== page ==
Curb Your Enthusiasm?
Alabama experts examine Q2 alarms of an ostensible bubble in commercial real estate. Is the enthusiasm irrational, unguided?
Business has certainly been percolating in the last two years, but Alabama’s activity is far from a bubble, says Joe Sandner, CEO of Alabama operations for Colliers International.
Joe Sandner III has been around the Alabama commercial real estate business for 35 years and has seen his share of ups and downs and bursts and bubbles. He says he doesn’t put much stock in the talk going around about a bubble in the commercial real estate business.
“In Alabama?” Sandner says. “I don’t think so. Across the country you can make an argument that there may be some markets that may be heating up, but I am not aware of any specifics I would want to point to.”
And, Sandner says, “There has been more investment, more properties to handle in the past two years than I can remember in a long time.”
Sandner, based in Birmingham, is CEO of Alabama operations for Colliers International, a publically traded international commercial real estate services company specializing in all facets of commercial real estate. The Alabama office manages five million square feet of office space in north Alabama.
“Now, you know any economy that goes south real fast, people can look back and say, ‘Oh, it must have been a bubble.’
“In Alabama I think there are still good fundamentals, and I think they will be here for a while. You still see retail and apartments and office buildings trading below replacement costs, and, to me, that is a pretty good thing,” Sandner says.
A lot of the talk about a commercial real estate bubble can be linked to reports in the national business press over the past six months or so. The reports have been based on warnings from the Federal Reserve Bank and the Office of the Comptroller of Currency about an increase in risky real estate lending.
But there are as many definitions of a bubble as there are classes of commercial real estate assets.
Carl Hudson, director of the Atlanta Fed’s Center for Real Estate Analytics, says, “Bubbles are inherently difficult to spot before they burst.”
“A bubble is really more about a poorly formed expectation, an unrealistic expectation in terms of asset purchases, an overly optimistic growth forecast,” says Clarence Pouncey, executive vice president and chief operating officer of ServisFirst Bancshares Inc. “When a purchaser is overly optimistic in terms of the overall return an asset class is going to provide them, that is creating a bubble expectation.”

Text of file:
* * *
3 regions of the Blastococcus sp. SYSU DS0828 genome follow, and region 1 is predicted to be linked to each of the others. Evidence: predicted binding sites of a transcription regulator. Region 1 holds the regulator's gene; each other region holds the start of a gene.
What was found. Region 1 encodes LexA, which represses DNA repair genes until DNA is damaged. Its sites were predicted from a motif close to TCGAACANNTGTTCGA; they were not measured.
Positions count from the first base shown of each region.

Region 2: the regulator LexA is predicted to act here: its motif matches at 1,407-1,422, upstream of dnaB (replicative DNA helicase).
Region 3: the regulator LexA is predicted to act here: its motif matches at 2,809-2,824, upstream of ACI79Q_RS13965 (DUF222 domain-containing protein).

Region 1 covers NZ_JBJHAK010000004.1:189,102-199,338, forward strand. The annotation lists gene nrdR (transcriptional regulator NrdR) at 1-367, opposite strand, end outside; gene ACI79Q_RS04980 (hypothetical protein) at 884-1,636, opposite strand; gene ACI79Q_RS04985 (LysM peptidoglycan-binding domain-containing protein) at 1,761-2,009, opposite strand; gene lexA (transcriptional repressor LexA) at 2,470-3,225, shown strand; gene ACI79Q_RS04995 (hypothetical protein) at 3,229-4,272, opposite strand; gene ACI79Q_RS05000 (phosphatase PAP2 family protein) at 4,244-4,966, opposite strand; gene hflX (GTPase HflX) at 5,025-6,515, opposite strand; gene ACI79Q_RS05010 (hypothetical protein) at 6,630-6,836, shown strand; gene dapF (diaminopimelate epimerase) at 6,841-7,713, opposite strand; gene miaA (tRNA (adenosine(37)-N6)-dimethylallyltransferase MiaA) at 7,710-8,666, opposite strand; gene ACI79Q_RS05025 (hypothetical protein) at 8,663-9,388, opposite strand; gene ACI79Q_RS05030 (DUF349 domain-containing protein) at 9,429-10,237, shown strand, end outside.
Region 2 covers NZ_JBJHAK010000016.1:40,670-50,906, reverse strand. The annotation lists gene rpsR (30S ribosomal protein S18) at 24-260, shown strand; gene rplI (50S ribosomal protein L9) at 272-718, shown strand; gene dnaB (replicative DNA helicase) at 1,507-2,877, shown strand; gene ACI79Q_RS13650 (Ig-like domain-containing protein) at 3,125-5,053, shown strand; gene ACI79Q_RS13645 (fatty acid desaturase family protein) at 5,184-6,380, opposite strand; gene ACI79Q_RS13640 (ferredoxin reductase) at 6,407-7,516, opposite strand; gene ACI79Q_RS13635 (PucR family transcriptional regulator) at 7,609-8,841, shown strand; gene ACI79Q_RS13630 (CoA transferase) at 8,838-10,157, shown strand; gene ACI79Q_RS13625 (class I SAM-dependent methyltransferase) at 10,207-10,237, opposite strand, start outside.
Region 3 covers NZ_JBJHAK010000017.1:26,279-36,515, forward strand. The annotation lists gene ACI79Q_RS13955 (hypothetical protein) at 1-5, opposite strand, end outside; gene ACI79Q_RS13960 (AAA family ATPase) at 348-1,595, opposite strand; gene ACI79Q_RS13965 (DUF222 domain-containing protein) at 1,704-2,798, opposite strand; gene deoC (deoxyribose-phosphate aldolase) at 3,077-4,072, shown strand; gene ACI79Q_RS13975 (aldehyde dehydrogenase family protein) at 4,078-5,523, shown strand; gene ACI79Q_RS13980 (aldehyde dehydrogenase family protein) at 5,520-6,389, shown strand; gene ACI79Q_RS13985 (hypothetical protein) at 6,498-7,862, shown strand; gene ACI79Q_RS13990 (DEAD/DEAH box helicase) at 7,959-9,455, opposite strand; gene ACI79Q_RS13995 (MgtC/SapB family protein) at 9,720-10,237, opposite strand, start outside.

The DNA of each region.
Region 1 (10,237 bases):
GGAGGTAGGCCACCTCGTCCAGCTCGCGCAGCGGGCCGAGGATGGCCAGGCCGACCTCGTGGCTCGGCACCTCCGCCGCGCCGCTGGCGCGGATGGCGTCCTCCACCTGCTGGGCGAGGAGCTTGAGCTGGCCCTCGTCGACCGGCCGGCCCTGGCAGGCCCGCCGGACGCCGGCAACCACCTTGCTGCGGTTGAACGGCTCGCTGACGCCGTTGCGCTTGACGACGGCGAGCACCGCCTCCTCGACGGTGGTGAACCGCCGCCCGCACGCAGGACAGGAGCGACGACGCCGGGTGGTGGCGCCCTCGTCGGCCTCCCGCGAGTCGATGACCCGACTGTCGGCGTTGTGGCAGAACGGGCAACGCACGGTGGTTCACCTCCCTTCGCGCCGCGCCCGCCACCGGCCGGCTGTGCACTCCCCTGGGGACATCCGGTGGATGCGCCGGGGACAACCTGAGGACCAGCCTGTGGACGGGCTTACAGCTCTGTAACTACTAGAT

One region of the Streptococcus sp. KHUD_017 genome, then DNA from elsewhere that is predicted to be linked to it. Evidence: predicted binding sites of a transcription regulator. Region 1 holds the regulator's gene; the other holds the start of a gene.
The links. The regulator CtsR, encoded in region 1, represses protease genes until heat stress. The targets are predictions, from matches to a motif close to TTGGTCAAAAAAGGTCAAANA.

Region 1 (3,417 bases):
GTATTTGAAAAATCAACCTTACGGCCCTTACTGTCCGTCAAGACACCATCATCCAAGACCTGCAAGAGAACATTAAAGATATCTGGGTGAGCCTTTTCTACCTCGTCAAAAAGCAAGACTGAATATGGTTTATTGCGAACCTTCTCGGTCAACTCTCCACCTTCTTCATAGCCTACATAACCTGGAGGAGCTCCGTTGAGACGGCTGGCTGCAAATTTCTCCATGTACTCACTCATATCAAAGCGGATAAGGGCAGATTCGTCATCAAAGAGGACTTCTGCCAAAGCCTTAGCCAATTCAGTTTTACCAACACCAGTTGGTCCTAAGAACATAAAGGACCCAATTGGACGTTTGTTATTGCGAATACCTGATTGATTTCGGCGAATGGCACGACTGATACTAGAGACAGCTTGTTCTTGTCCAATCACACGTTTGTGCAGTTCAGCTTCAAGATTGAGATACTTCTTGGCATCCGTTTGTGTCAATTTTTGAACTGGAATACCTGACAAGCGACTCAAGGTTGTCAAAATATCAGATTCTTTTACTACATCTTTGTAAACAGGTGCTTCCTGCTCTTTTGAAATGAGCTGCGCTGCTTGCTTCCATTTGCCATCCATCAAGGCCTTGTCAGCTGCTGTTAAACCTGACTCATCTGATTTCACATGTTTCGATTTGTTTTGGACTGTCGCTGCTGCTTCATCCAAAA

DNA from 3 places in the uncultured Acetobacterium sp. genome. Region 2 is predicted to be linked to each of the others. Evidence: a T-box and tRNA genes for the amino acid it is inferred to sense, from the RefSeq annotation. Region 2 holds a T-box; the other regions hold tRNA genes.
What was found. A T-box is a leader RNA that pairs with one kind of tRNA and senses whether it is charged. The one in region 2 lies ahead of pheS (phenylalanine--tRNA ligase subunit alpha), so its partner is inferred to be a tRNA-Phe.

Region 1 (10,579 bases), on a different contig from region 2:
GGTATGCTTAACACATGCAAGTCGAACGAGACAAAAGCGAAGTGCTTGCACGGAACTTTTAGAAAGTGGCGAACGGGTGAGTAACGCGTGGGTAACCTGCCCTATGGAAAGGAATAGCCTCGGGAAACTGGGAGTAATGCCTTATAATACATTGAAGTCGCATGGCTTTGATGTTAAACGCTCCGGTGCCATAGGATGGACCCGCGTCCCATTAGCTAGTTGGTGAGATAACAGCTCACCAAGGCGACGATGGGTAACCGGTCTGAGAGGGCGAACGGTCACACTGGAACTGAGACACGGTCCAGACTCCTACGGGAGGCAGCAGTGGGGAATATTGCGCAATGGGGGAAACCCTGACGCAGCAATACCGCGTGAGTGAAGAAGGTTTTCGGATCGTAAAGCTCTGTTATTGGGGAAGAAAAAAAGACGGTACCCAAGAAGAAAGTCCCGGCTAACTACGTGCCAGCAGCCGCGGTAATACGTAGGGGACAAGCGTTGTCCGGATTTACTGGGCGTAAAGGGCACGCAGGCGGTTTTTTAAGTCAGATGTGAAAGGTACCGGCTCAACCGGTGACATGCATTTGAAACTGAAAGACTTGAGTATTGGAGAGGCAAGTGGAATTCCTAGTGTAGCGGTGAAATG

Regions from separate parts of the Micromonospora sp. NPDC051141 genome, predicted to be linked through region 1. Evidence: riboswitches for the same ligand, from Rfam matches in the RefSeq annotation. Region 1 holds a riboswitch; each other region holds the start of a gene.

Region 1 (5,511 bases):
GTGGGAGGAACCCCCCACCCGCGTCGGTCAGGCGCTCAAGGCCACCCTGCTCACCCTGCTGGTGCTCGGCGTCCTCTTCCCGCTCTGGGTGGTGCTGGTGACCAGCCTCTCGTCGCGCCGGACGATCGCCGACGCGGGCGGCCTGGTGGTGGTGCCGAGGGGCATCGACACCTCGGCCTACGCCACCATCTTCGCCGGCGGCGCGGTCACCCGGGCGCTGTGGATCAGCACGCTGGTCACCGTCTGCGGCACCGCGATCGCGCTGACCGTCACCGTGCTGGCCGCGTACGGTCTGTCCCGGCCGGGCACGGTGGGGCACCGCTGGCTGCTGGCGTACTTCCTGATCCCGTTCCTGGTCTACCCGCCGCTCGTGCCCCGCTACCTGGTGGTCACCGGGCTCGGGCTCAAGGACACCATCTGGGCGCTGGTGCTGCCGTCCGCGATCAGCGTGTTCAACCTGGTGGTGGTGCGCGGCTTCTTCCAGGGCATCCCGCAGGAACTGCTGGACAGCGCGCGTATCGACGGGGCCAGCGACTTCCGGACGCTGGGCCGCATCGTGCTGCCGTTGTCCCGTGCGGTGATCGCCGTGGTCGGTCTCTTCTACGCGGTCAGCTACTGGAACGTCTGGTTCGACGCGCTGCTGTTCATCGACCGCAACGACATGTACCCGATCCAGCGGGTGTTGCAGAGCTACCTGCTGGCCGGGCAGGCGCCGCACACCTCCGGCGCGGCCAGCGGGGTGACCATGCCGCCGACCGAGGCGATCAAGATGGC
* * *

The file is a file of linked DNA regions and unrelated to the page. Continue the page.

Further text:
Whatever the definition, a lot of people involved with the commercial real estate market say if there is a bubble forming, it is forming in big city markets like Seattle, Oakland, Austin, Boston, San Francisco and Miami. And, of course, bubble talk is usually linked to the financial crisis of 2007.
“One thing to contrast now with the past,” Hudson says, “they use cap rates frequently to talk about what is the net operating income from a property versus the price that was paid for it, so the lower that cap rate means the higher the price relative to the income it is generating. If you look between 2003 and 2007, the difference between a cap rate and a 10-year Treasury rate started getting pretty narrow, so, looking back, that was kind of frothy relative to 10-year Treasury (note). People were pricing these products to where they were not offering a great deal, a great premium over the 10-year period, and if we look now, the spreads are about where they were in 2002-2003, before there was this great narrowing.”
“That one thing I look at,” says Hudson, “is how worried should I be. Are people pricing for risk, and, since they are maintaining the spread above Treasury, one might conclude that that is consistent with pricing for risk, which is not part of a bubble.”
Brian Bailey, senior financial policy analyst with the Federal Reserve Bank of Atlanta, agrees with Hudson.
“In 2006-2007, those spreads were between 100 to 200 basis points for the main property groups, but it has widened out to 350 or greater,” he says.
“I am asked occasionally to contrast 2016 with what we saw in 2006. There is greater oversight right now in the banks, which I think has an impact on their lending, certainly on their lending attitude, as we have seen in the senior loan officers’ survey. They are becoming more hesitant to loan in commercial real estate, but my information says that the loans are still getting done. The outcome of that is we are getting into an environment where people are cautious and putting the brakes on a little bit on the process, which invariably means it is harder to get to a point where there is a significant amount of oversupply.”